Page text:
Bea Ruberto, president of the civic association, stood at the stand in the center of the lawn to explain the tribute, but not before residents and friends pointed out it was her birthday. After the group sang “happy birthday” and the laughs had stopped, Ruberto explained the purpose of the tribute, which was inscribed on the stone: “Honoring the heroes all around us.”

After thanking her board, she commended government — “our public servants” — who have “been critical in getting us to where we are today.” New York state has one the lowest coronavirus positivity rates in the country, a feat Ruberto said could not have happened without their persistence and sacrifice.

She continued by honoring law enforcement, health care workers and educators. “Educators had to work harder to provide quality education,” she said. Susan Sullivan, president of the Rocky Point school board, confirmed that “nothing was business as usual.”

Sound Beach Fire Department chief, Darran Handshaw, talked of his experience from the past year and a half. “We were in the midst of a worldwide pandemic, the likes of which we hadn’t seen in a century,” he said.

Just as citizens struggled to adjust to life in a pandemic, firefighters had to adjust their protocols to combat the virus threat. “Our emergency response protocols were never designed to deal with it,” Handshaw said. “It was a very nerve-racking time.”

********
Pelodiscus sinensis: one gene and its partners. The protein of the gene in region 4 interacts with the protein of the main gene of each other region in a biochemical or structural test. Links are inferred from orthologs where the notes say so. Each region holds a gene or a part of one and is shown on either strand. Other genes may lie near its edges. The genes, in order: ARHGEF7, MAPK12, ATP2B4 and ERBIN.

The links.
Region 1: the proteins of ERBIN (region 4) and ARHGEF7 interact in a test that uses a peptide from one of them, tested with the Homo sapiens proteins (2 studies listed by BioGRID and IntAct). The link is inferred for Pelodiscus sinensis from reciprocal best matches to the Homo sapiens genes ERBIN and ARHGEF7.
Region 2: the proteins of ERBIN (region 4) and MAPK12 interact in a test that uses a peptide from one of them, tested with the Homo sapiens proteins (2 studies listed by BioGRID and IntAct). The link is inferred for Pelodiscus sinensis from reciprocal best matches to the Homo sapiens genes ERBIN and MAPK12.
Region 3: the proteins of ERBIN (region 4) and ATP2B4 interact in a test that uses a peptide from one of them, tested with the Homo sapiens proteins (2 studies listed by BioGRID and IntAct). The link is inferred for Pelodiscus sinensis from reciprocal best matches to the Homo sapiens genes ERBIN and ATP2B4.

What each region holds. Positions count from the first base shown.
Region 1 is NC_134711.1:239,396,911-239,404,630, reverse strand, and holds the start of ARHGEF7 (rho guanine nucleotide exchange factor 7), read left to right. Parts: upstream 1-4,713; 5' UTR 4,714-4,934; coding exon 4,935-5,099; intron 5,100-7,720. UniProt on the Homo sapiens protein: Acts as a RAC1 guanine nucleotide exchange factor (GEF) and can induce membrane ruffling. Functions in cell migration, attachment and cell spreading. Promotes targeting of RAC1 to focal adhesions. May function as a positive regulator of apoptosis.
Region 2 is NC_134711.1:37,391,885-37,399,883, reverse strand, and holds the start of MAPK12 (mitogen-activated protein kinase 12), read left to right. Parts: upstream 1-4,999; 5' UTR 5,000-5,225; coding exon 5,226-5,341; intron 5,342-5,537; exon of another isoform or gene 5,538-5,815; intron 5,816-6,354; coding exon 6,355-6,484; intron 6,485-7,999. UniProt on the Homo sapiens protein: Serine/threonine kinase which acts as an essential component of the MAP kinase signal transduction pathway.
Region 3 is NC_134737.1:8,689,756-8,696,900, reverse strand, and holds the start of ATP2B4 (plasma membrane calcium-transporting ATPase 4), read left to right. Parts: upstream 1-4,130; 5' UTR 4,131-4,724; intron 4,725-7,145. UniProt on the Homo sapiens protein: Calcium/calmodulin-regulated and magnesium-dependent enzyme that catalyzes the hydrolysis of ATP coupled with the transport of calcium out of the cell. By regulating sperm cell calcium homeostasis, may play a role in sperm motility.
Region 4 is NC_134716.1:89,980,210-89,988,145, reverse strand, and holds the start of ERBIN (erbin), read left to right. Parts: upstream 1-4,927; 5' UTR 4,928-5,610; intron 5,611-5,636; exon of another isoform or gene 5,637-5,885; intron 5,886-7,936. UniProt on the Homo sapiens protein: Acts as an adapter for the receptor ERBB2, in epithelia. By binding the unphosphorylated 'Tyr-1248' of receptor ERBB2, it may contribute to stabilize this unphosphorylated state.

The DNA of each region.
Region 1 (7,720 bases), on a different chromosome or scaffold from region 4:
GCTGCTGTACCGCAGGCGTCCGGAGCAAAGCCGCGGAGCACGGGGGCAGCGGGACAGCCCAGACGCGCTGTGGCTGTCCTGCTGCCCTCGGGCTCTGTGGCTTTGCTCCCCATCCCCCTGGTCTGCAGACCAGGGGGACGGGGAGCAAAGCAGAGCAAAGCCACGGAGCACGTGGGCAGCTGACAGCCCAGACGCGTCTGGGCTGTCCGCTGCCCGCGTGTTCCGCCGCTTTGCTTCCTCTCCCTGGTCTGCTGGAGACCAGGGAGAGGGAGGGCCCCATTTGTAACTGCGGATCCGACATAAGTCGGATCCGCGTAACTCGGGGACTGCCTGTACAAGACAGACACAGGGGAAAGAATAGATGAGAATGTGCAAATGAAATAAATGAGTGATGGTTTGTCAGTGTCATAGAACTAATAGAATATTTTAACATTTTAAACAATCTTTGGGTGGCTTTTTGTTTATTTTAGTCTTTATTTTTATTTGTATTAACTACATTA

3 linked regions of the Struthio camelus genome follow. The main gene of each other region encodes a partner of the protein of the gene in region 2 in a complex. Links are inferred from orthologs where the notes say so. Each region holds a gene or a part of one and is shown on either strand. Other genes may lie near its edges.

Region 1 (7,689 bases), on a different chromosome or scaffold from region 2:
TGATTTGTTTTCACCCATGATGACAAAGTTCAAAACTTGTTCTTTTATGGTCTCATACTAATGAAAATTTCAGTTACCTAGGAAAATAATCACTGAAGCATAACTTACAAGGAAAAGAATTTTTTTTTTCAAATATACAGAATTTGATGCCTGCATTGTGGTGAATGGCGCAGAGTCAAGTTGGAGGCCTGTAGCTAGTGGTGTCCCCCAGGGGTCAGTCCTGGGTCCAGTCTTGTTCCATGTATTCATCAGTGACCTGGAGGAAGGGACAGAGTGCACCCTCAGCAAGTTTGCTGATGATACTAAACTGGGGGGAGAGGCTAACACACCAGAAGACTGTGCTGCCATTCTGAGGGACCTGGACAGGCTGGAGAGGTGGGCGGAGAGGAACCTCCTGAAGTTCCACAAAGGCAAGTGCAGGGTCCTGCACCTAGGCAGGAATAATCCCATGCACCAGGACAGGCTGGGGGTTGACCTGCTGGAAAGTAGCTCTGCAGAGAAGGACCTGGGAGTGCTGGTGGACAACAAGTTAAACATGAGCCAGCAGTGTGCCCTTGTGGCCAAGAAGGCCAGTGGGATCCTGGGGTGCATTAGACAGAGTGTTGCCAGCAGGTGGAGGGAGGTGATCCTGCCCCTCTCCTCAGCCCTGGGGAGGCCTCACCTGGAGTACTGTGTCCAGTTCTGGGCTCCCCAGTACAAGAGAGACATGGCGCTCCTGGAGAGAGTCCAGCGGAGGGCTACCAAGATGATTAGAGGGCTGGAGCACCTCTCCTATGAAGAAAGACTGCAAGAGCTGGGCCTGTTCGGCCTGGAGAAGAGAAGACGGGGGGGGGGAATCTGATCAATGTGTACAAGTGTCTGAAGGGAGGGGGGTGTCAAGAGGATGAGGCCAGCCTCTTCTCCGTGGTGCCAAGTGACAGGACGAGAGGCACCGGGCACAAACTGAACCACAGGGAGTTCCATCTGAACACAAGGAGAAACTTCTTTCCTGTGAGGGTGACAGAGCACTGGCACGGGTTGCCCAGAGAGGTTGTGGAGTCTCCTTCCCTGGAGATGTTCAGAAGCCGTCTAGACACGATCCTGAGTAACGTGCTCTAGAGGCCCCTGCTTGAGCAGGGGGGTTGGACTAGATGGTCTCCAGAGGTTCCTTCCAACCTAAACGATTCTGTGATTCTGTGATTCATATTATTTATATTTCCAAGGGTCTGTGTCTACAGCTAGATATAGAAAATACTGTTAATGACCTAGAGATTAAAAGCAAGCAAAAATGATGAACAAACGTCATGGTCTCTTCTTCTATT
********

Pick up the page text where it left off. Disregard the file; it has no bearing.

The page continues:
Chad Lennon, special assistant/veteran affairs with state Sen. Anthony Palumbo (R-New Suffolk), said “there was no time out, no pause in life.” He expressed his gratitude for health care workers and recognized their continuous efforts. “The new [Delta] variant that is spreading in 2021 continues to pose new challenges for them,” he said.

Handshaw said of the tribute, “I think it’s great.  … It’s very nice that the community decided to recognize us.”

The stone, framed by blooming flowers, American flags and a new tree, displayed its message toward the road. “We wanted as many people as possible to see it,” Ruberto said.

Commanding officer of the 7th Precinct, Inspector Matthew McCormick, started in his post just as the pandemic raged in March 2020. “It was a tough time for law enforcement,” he said, and went on to tell of how 17 officers had to quarantine for two weeks. Law enforcement coped well with the pandemic, but McCormick gave credit to Sound Beach residents. “We are only as good as our community,” he said.